Dr. Shea Tuberty

Education:

  • B.A. Vanderbilt University
  • M.S. & Ph.D., Tulane University
  • Postdoctoral, University of West Florida/US EPA

Dr. Tuberty teaches Invertebrate Zoology, Ecotoxicology, Fauna of Australasia, Careers in Biological Sciences, Belize Reef and Rainforest Ecology, and the freshman Biological Concepts II courses at ASU. The Tuberty Lab (including high school, undergraduate, & M.S. students) is focused on a great variety of interests related to southeastern ecotoxicology, ecophysiology and aquatic ecology issues. At the root of our efforts is a passion for sustainable management of water resources. In recent years we have worked on the endocrine disrupting effects of sewage effluents on fish, industrial chicken litter soil amendment practices on soil and water quality, and impacts of coal ash spills on water quality and aquatic community assemblages or rates of toxic metal bioaccumulation. We often assess the impacts of local toxin spills (NaOH, coal tar asphalt resealants, coal ash) or remediation projects and the recovery of the streams thereafter and are very involved in the CSETAC regional conference events.

The Tuberty Lab is a member of the AppAqua (Appalachian Aquatic Sciences) interdisciplinary research cluster working to understand the local ecology and impacts of land use change on water resources of the Upper South Fork New River as well as human impacts on other Southern Appalachian headwater streams that form the Catawba, Linville, New, N. Toe, Watauga and Yadkin Rivers which begin in the North Carolina High Country.

The Lab also collaborates with faculty and students from Chemistry and Fermentation Sciences and Department of Sustainable Technology and the Built Environment to develop techniques to remove/degrade toxins from point sources and improve water quality. Members of our lab are dedicated to civic engagement through outreach to local schools, non-profits, and private citizens to educate and provide expertise and resources for water quality assessment. Dr. Tuberty has recently joined Environmental Stewards Consulting, Inc., a non-profit that serves as technical advisor to communities impacted by hazardous waste sites, as a board member and treasurer. Recently, our lab has focused on the impacts of road salts and sewage effluents on S. Appalachian headwater streams.We are finishing efforts on the east TN tailwaters of the South Holston River to better understand the invasive Didymo diatom (aka rock snot) and its impacts on the aquatic community there – an important Blue Ribbon Flyfishingdestination.

Dr. Tuberty is committed to promoting the ASU Strategic plan which among other things focuses on the sustainability efforts across campus as well as building resilient communities.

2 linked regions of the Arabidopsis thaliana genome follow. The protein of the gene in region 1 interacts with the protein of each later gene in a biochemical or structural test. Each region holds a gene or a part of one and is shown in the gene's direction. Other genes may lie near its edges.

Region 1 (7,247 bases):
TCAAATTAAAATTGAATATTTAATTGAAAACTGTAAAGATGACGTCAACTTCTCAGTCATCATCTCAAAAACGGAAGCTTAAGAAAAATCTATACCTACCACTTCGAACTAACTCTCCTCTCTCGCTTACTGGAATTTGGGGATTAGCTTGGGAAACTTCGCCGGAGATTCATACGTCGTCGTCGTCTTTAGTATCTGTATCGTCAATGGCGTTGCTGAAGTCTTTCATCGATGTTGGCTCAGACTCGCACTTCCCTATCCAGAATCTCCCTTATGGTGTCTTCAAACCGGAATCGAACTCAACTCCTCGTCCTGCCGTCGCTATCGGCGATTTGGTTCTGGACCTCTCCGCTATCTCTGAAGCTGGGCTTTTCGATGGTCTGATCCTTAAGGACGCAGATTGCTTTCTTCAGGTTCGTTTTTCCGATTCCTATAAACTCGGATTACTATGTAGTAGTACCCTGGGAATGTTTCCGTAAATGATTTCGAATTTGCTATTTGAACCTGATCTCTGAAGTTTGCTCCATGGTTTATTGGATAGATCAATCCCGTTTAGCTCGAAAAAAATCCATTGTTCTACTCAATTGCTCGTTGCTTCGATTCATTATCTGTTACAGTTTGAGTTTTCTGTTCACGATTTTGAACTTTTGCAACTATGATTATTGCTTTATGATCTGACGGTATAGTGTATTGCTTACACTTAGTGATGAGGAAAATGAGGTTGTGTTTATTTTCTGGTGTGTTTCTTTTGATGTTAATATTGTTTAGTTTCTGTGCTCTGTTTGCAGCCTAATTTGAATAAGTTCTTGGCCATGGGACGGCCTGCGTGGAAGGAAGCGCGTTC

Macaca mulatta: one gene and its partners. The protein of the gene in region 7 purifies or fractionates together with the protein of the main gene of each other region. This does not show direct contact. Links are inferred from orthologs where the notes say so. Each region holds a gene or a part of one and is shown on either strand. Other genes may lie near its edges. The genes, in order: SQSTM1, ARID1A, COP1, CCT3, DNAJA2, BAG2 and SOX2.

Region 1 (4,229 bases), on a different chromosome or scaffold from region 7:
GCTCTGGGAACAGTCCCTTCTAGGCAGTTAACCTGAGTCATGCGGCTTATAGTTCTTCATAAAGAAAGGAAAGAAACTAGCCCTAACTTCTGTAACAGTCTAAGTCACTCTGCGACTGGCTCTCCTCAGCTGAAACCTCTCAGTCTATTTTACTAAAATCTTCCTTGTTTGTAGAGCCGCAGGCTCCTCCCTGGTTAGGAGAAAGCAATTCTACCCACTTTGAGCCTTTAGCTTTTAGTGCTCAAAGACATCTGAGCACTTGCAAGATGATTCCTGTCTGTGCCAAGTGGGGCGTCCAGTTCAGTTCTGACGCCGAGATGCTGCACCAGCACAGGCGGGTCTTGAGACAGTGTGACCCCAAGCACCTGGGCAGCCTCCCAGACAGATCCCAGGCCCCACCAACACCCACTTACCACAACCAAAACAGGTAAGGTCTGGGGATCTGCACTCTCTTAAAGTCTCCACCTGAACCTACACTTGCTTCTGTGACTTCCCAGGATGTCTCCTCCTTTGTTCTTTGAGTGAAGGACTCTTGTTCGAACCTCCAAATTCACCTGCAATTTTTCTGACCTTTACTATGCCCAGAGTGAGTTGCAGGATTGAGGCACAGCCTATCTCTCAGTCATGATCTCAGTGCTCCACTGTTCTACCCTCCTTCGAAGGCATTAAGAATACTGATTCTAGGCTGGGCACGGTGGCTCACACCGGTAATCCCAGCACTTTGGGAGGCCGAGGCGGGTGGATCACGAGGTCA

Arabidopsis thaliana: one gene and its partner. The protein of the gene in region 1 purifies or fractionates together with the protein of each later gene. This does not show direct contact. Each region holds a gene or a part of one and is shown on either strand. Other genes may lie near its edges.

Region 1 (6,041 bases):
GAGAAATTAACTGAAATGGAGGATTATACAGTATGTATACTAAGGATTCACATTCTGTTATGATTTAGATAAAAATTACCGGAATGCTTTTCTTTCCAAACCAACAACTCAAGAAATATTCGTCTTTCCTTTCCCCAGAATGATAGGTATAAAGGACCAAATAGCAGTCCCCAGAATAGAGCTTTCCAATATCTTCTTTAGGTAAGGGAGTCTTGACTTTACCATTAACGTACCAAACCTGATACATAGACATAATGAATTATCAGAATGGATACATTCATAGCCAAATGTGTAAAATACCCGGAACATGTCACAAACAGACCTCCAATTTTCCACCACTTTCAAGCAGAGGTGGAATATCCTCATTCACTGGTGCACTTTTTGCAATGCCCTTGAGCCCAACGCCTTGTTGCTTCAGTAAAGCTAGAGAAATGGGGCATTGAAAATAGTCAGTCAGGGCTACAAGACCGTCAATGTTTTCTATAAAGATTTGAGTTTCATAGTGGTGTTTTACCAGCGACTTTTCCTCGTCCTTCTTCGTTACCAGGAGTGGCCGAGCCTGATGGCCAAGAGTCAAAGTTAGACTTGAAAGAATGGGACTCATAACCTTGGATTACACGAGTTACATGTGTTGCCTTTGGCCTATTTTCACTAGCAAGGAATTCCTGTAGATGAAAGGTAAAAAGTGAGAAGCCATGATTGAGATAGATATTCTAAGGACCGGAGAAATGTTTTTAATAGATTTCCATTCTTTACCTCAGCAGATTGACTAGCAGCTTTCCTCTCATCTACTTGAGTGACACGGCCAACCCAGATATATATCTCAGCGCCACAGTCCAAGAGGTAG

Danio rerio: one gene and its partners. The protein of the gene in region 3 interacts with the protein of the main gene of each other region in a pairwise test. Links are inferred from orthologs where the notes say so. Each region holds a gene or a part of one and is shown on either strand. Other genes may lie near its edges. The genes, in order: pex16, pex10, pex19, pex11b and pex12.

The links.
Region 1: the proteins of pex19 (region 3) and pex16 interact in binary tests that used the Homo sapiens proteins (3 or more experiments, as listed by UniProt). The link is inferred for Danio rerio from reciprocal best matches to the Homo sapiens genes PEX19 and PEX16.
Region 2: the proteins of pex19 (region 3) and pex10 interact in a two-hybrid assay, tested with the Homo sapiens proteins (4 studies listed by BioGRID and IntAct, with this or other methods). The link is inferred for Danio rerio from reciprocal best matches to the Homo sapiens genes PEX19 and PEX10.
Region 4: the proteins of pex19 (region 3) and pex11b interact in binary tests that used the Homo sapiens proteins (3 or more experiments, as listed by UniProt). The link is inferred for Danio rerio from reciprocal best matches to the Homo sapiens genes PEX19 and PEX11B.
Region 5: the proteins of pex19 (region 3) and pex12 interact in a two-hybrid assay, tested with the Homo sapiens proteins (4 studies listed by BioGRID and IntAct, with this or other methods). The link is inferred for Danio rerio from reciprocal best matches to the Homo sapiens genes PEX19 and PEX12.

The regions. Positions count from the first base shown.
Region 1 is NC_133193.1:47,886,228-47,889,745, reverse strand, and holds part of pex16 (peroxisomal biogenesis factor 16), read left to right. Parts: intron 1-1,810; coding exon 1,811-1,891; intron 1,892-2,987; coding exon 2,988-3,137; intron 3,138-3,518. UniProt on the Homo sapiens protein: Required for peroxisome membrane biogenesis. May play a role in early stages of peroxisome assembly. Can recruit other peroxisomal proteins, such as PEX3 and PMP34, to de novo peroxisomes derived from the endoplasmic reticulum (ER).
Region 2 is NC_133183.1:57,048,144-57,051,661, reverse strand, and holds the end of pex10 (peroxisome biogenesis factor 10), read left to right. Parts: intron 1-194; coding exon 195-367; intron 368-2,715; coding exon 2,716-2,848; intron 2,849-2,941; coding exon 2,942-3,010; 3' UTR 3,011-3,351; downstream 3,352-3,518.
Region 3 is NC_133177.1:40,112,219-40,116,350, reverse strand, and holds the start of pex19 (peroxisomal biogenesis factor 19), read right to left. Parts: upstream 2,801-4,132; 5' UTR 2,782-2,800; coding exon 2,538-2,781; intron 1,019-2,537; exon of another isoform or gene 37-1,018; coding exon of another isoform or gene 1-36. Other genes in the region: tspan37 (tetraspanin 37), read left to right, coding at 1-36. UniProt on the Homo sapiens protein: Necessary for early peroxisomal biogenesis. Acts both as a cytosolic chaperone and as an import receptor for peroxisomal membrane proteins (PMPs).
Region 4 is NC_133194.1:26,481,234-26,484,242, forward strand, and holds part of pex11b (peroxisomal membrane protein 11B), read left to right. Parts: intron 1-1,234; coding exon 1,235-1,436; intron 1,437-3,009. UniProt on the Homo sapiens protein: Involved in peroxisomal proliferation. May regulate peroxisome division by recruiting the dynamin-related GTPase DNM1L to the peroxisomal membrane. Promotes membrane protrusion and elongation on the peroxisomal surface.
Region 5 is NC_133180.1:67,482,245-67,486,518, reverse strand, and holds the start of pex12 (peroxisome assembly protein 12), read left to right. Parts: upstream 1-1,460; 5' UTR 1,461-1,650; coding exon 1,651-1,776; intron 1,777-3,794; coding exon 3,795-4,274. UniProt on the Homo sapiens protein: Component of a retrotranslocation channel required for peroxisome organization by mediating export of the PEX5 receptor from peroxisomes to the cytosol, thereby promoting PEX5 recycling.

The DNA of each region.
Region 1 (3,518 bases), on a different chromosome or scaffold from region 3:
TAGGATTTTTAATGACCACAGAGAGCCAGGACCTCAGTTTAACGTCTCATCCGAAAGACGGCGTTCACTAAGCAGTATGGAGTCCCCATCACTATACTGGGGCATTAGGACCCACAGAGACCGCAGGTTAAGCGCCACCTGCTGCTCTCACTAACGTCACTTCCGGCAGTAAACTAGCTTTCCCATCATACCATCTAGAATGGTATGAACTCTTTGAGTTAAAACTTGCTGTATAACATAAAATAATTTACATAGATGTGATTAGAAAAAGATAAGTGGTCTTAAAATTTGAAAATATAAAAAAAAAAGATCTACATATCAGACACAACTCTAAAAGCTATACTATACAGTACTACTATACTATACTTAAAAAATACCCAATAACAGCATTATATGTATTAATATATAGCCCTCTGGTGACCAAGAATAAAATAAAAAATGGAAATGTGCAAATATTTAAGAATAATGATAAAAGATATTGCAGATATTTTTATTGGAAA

Outside of playing in streams, Dr. Tuberty enjoys flyfishing, brewing craft beer (he helped start the brewing program in the Chemistry and Fermentation Sciences program), soccer, and spending time with his two daughters and most excellent and patient wife, Bridget.

Publications:

Bobbie Jo Swinson, Kristan Cockerill, Jeffrey D. Colby, Shea Tuberty, and Chuanhui Gu (2015).To Restore or Not to Restore: Assessing Pre-project Conditions of a Habitat Restoration Project on the New River, North Carolina. Environmental Processes. http://link.springer.com/article/10.1007/s40710-015-0111-5

Houser, J.B., Venable, M.E. Sakamachi, Y., Hambourger, M.S., Herrin, J. and Tuberty, S.R. (2014) Wastewater Remediation Using Algae Grown on a Substrate for Biomass and Biofuel Production. Journal of Environmental Protection, 5(10):895-904.

Babyak, C.M.; Tuberty, S.R.; Carter, B.D.; Gibbs, A.; Routhier, D.; Woodruff, C.; George, A.; Lisenby, D. ( 2010) Sequential Extraction of River Sediments Impacted by a Recent Coal Fly Ash Slide. Spectroscopy Letters 43(7-8):567-579.

Martín-Díaz, M.L., Tuberty, S. R. , McKenney, C. L., Jr. , Sales, D. and DelValls, T.A. (2006) The use of bioaccumulation, biomarkers and histopathology diseases in Procambarus clarkii to establish bioavailability of Cd and Zn after a mining spill. Environmental Monitoring and Assessment 116:169-184.

Tuberty, S.R. and McKenney, C.L., Jr. (2005) Ecdysone responses of two estuarine crustaceans exposed through complete larval development to juvenile hormone agonist insecticides. Integrative and Comparative Biology, 45(1):106-117.

Martín-Díaz, M.L., Tuberty, S. R. , McKenney, C. L., Jr. , Sales, D. and DelValls, T.A. (2005) Effects of cadmium and zinc on Procambarus clarkii: simulation of the Aznalcollar mining spill. Ciencias Marinas, 31(1B):197-202.

McKenney, Jr., Charles L., Cripe, Geraldine M., Foss, Steven S., Tuberty, Shea R., and Hoglund, Marilynn. (2004) Comparative embryonic and larval developmental responses of an estuarine shrimp (Palaemonetes pugio) to the juvenile hormone agonist, Fenoxycarb. Archives of Environmental Contamination and Toxicology, 47(4):463-470.

Tuberty, Shea R., Sergio F. Nates, and Charles L. McKenney, Jr. (2002) Polyclonal antisera against estuarine crustacean vitellins: A molecular approach to reproductive endocrinology and toxicology. In Modern Approaches to the Study of Crustacea. Elva Escobar-Briones and Fernando Alvarez. Eds., Proceedings of the The Crustacean Society 2000 Summer Meeting, Puerto Vallarta, Mexico, p.29-37.

Tuberty, Shea. R. and Fingerman, Milton. (2001) Vitellogenesis and its endocrine control in decapod crustaceans. Trends in Comparative Biochemistry and Physiology, 8:105-115.

Reddy, P. S., Tuberty, S. R., and Fingerman, M. (1997) Effects of cadmium and mercury on ovarian maturation in the red swamp crayfish, Procambarus clarkii. Ecotoxicology and Environmental Safety, 37:62-65.

Title: Professor and Assistant Chair for Student Affairs, Invertebrate Physiology and Aquatic Ecotoxicology
Department: Department of Biology

Email address: Email me

Phone: (828) 262-6857

Office address
Rankin Science South 208B